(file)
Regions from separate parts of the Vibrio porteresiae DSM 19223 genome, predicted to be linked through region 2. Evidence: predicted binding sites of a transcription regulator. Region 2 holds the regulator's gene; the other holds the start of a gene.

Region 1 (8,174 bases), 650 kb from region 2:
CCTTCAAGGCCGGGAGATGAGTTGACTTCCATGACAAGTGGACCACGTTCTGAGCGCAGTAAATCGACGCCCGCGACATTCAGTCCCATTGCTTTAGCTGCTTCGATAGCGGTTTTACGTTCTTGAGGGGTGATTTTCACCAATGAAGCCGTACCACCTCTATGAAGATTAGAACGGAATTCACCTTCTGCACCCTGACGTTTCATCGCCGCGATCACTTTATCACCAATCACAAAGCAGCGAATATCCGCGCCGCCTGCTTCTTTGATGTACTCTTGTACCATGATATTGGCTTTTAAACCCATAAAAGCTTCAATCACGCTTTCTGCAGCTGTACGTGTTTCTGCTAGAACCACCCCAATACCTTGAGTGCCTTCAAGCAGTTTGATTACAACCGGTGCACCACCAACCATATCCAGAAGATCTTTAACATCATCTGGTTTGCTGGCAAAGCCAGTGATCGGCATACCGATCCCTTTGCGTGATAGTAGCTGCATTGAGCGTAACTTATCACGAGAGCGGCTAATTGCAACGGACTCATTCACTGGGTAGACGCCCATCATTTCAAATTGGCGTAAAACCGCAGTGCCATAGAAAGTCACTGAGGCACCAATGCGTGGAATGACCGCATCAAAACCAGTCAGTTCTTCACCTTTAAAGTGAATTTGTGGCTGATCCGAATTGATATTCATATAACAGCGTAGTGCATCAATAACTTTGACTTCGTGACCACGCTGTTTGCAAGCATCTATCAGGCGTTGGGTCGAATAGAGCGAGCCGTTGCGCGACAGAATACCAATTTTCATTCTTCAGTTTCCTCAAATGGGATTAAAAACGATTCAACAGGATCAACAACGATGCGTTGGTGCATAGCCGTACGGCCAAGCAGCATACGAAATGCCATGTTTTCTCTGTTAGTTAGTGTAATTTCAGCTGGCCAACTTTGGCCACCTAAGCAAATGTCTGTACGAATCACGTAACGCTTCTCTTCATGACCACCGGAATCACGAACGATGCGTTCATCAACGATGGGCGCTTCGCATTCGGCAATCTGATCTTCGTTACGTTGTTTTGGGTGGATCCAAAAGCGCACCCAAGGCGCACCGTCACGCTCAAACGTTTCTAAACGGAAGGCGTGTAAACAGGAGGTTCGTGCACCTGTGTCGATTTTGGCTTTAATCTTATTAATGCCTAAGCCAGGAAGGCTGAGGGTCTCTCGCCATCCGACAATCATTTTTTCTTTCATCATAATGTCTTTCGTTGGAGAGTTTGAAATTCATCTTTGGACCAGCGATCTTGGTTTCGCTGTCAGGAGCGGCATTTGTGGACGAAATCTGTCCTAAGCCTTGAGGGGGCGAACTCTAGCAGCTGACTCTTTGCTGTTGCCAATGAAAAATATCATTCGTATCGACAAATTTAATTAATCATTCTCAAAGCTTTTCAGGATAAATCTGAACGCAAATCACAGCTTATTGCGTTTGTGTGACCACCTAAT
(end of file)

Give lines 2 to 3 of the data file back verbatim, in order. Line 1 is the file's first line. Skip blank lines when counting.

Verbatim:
Region 1 (8,174 bases), 650 kb from region 2:
CCTTCAAGGCCGGGAGATGAGTTGACTTCCATGACAAGTGGACCACGTTCTGAGCGCAGTAAATCGACGCCCGCGACATTCAGTCCCATTGCTTTAGCTGCTTCGATAGCGGTTTTACGTTCTTGAGGGGTGATTTTCACCAATGAAGCCGTACCACCTCTATGAAGATTAGAACGGAATTCACCTTCTGCACCCTGACGTTTCATCGCCGCGATCACTTTATCACCAATCACAAAGCAGCGAATATCCGCGCCGCCTGCTTCTTTGATGTACTCTTGTACCATGATATTGGCTTTTAAACCCATAAAAGCTTCAATCACGCTTTCTGCAGCTGTACGTGTTTCTGCTAGAACCACCCCAATACCTTGAGTGCCTTCAAGCAGTTTGATTACAACCGGTGCACCACCAACCATATCCAGAAGATCTTTAACATCATCTGGTTTGCTGGCAAAGCCAGTGATCGGCATACCGATCCCTTTGCGTGATAGTAGCTGCATTGAGCGTAACTTATCACGAGAGCGGCTAATTGCAACGGACTCATTCACTGGGTAGACGCCCATCATTTCAAATTGGCGTAAAACCGCAGTGCCATAGAAAGTCACTGAGGCACCAATGCGTGGAATGACCGCATCAAAACCAGTCAGTTCTTCACCTTTAAAGTGAATTTGTGGCTGATCCGAATTGATATTCATATAACAGCGTAGTGCATCAATAACTTTGACTTCGTGACCACGCTGTTTGCAAGCATCTATCAGGCGTTGGGTCGAATAGAGCGAGCCGTTGCGCGACAGAATACCAATTTTCATTCTTCAGTTTCCTCAAATGGGATTAAAAACGATTCAACAGGATCAACAACGATGCGTTGGTGCATAGCCGTACGGCCAAGCAGCATACGAAATGCCATGTTTTCTCTGTTAGTTAGTGTAATTTCAGCTGGCCAACTTTGGCCACCTAAGCAAATGTCTGTACGAATCACGTAACGCTTCTCTTCATGACCACCGGAATCACGAACGATGCGTTCATCAACGATGGGCGCTTCGCATTCGGCAATCTGATCTTCGTTACGTTGTTTTGGGTGGATCCAAAAGCGCACCCAAGGCGCACCGTCACGCTCAAACGTTTCTAAACGGAAGGCGTGTAAACAGGAGGTTCGTGCACCTGTGTCGATTTTGGCTTTAATCTTATTAATGCCTAAGCCAGGAAGGCTGAGGGTCTCTCGCCATCCGACAATCATTTTTTCTTTCATCATAATGTCTTTCGTTGGAGAGTTTGAAATTCATCTTTGGACCAGCGATCTTGGTTTCGCTGTCAGGAGCGGCATTTGTGGACGAAATCTGTCCTAAGCCTTGAGGGGGCGAACTCTAGCAGCTGACTCTTTGCTGTTGCCAATGAAAAATATCATTCGTATCGACAAATTTAATTAATCATTCTCAAAGCTTTTCAGGATAAATCTGAACGCAAATCACAGCTTATTGCGTTTGTGTGACCACCTAAT